Connectivity is a key piece in shaping Singapore as a Smart Nation. Today, more than 75% of households are subscribed on the Nationwide Broadband Network in Singapore.
Complementing the wired network is the proliferation of Wireless@SG hotspots across Singapore and the use of the 3G and 4G network for the delivery of mobile data services.
Speaking at the opening of CommunicAsia 2016, Gabriel Lim, CE-designate, Infocomm Media Development Authority (IMDA) and Co-Managing Director, Infocomm Development Authority of Singapore (IDA) noted that in preparing for the future, Singapore will be looking into new areas – both from the regulatory and industry development perspectives – to strengthen Singapore’s connectivity landscape, enhance users’ experience, and protect consumers’ interests.
Increasingly, 4G enabled phones have become more common, with more than half of the total mobile users turning to 4G networks for faster connectivity to meet their usage needs1. With the increasing adoption of 4G as the main form of communications, it is timely to implement standards to better protect consumers’ interests.
In view of this, IDA today announced the new 4G Quality of Service (QoS) standards for compliance to ensure mobile phone users experience an acceptable level of service quality in Singapore. These standards are imposed on the Mobile Network Operators (MNOs) who are providing 4G services. The 4G QoS standards issued by IDA relate to the pervasiveness of mobile coverage in Singapore, which includes outdoor areas, tunnels and within building premises. For instance, IDA requires MNOs to cover 95% of outdoor areas from 1 July 2016, and will increase it to at least 99% from 1 July 2017. IDA will also impose similar standards on the fourth new MNO, if any, who will be provided with more lead-time to roll out its network to meet the standards. The new standards are similar to the 3G QoS standards that were enhanced in 2012, and IDA will concurrently impose both sets of QoS standards on the MNOs.
IDA also gathers feedback on mobile users’ quality of experience when using mobile broadband. The MyConnection SG app allows consumers to provide feedback on their user experience, with IDA using the feedback to engage the MNOs to enhance service delivery for all mobile users. Available on Android and iOS platforms, IDA encourages consumers to download the app, and complement IDA’s regulatory standards to ensure a high level of mobile service availability and usability in Singapore.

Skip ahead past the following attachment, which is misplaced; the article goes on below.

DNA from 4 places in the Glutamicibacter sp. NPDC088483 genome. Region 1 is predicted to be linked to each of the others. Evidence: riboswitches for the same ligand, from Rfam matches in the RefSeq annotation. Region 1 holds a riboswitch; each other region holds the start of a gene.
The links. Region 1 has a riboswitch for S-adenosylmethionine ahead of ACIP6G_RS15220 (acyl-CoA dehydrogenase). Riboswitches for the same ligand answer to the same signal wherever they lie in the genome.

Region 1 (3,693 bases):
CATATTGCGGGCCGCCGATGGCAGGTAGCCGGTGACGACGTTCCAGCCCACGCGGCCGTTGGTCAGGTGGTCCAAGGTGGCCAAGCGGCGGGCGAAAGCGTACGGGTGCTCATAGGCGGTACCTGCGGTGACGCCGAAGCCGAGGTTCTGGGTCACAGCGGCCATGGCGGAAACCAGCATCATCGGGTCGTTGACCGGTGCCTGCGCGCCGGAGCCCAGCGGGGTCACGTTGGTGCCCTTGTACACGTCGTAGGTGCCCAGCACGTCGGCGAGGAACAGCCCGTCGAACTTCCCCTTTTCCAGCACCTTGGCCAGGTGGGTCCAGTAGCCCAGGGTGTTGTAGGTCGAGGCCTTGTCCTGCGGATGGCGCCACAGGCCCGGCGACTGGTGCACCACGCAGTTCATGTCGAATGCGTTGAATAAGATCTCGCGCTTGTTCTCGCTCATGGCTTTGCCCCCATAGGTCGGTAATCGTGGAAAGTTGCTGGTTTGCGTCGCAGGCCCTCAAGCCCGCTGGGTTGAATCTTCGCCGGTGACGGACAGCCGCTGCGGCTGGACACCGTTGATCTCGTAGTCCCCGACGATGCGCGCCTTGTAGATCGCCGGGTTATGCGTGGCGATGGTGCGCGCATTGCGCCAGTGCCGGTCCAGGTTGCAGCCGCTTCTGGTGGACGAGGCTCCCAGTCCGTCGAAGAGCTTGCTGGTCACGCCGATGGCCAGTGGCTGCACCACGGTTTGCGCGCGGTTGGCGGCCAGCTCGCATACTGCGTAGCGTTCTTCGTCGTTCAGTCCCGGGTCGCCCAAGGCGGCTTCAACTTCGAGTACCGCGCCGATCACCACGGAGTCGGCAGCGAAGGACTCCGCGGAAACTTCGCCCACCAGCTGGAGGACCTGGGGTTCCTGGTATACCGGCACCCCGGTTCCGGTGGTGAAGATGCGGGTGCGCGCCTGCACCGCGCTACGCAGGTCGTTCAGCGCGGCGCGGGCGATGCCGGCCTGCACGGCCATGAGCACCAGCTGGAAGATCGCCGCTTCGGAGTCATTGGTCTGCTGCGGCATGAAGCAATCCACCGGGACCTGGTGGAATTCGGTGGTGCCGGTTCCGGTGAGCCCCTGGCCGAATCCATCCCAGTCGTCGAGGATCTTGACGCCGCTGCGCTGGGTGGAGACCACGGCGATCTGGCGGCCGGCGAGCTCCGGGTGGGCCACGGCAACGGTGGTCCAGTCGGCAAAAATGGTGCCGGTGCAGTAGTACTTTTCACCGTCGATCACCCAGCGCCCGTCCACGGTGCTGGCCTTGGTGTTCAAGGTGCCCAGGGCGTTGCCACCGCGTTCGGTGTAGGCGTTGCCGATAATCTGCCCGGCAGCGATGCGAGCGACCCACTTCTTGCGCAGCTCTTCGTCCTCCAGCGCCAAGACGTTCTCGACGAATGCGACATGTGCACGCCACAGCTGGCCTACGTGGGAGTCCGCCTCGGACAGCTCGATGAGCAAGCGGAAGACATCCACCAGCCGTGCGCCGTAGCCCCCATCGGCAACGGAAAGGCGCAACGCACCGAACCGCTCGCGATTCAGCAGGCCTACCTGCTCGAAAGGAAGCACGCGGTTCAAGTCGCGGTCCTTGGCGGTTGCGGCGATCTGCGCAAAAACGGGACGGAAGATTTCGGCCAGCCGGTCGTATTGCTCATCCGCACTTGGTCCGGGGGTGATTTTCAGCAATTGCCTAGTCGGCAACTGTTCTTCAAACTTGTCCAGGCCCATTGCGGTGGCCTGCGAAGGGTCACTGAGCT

Lim said, “As a country with no natural resources, we have thrived by staying relevant to the world and constantly reinventing ourselves to ride on new ways of transformation and opportunities. In this new economy, an important advancement lies in the convergence of ICM, and we are well placed to take advantage of this. The new IMDA will be catalysing the growth of the ICM sector, and focus on areas pertaining to ‘Create’, ‘Connectivity’, and ‘Capabilities’. IMDA will sustain the spirit of creating, a critical attribute as Singapore continues to grow. We will look to build upon Singapore’s strong connectivity foundation through more industry collaborations. Finally, to foster a strong SG-core, IMDA will also focus on enhancing the capabilities of ICM workforce throughout their professional lifespan.”
The next phase of infrastructure building includes technology development and innovation in wireless networks, starting with the Heterogeneous Networks (HetNet) Trials.
The vision of HetNet is to bring about the best experience in fast and seamless connectivity, regardless of the type of wireless network available. Since the launch in April 2016, the Trials are showing good results, as well as learning points to consider in future deployments.
Out of 1,100 members of the public who responded to our on-site survey, 86% were satisfied with the improvements in network performance based on the HetNet deployments. Speed tests conducted at the Jurong East MRT station showed a significant 65.67% improvements in average download speeds and 21.21% improvements in upload speeds.
The coverage and speed improvements came from technology deployments such as small cells and intelligent subscriber routings. Such pilots provide important learning points for operators to note for future deployments.